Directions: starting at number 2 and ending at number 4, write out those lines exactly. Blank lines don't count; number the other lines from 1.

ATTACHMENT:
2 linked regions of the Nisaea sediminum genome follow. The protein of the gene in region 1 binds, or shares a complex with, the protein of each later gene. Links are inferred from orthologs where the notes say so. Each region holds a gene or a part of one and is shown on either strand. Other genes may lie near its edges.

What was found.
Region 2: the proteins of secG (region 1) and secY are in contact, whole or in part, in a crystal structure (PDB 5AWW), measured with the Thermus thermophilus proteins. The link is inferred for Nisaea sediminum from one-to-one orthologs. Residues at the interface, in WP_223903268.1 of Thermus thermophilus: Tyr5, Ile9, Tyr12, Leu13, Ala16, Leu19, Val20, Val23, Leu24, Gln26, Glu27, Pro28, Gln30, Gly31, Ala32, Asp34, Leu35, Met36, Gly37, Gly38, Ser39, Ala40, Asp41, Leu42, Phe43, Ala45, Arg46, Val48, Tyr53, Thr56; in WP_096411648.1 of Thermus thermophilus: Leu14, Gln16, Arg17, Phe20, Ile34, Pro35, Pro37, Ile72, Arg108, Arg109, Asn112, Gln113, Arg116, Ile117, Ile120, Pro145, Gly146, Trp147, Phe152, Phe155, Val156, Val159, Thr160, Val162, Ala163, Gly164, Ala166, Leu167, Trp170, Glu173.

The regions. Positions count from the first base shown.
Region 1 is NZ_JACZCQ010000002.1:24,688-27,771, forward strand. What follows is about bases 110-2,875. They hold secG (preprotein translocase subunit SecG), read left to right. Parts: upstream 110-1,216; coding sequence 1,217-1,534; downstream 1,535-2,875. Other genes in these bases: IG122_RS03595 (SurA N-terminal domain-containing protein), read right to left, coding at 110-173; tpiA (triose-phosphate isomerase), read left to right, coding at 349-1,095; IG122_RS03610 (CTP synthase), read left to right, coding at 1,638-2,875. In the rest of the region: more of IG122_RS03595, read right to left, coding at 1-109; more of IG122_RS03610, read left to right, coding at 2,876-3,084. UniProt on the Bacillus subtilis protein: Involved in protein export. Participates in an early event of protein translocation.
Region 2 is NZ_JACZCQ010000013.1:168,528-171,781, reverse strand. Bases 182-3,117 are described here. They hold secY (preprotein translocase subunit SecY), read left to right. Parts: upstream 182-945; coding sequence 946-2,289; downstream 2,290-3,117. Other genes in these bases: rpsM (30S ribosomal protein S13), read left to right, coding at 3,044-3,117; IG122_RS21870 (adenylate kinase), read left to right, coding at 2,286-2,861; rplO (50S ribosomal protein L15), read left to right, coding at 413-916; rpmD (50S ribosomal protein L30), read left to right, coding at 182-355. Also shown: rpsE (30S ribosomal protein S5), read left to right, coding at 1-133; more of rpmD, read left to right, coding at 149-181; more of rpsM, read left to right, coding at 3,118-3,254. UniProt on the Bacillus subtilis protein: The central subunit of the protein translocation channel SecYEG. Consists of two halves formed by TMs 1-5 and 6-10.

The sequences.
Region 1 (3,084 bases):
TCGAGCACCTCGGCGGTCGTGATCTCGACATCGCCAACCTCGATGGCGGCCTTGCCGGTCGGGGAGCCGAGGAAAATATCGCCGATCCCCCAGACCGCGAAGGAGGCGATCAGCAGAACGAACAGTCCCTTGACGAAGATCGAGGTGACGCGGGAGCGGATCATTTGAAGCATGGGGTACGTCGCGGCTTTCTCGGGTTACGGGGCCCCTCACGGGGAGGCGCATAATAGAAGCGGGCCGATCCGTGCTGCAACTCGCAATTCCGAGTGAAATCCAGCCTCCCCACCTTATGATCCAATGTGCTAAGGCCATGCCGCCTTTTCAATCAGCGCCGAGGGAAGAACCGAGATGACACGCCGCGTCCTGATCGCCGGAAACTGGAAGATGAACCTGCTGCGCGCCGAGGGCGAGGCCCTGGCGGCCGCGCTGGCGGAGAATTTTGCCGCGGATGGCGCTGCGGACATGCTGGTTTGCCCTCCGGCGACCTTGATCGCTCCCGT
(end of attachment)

What was found.
Region 2: the proteins of secG (region 1) and secY are in contact, whole or in part, in a crystal structure (PDB 5AWW), measured with the Thermus thermophilus proteins. The link is inferred for Nisaea sediminum from one-to-one orthologs. Residues at the interface, in WP_223903268.1 of Thermus thermophilus: Tyr5, Ile9, Tyr12, Leu13, Ala16, Leu19, Val20, Val23, Leu24, Gln26, Glu27, Pro28, Gln30, Gly31, Ala32, Asp34, Leu35, Met36, Gly37, Gly38, Ser39, Ala40, Asp41, Leu42, Phe43, Ala45, Arg46, Val48, Tyr53, Thr56; in WP_096411648.1 of Thermus thermophilus: Leu14, Gln16, Arg17, Phe20, Ile34, Pro35, Pro37, Ile72, Arg108, Arg109, Asn112, Gln113, Arg116, Ile117, Ile120, Pro145, Gly146, Trp147, Phe152, Phe155, Val156, Val159, Thr160, Val162, Ala163, Gly164, Ala166, Leu167, Trp170, Glu173.

The regions. Positions count from the first base shown.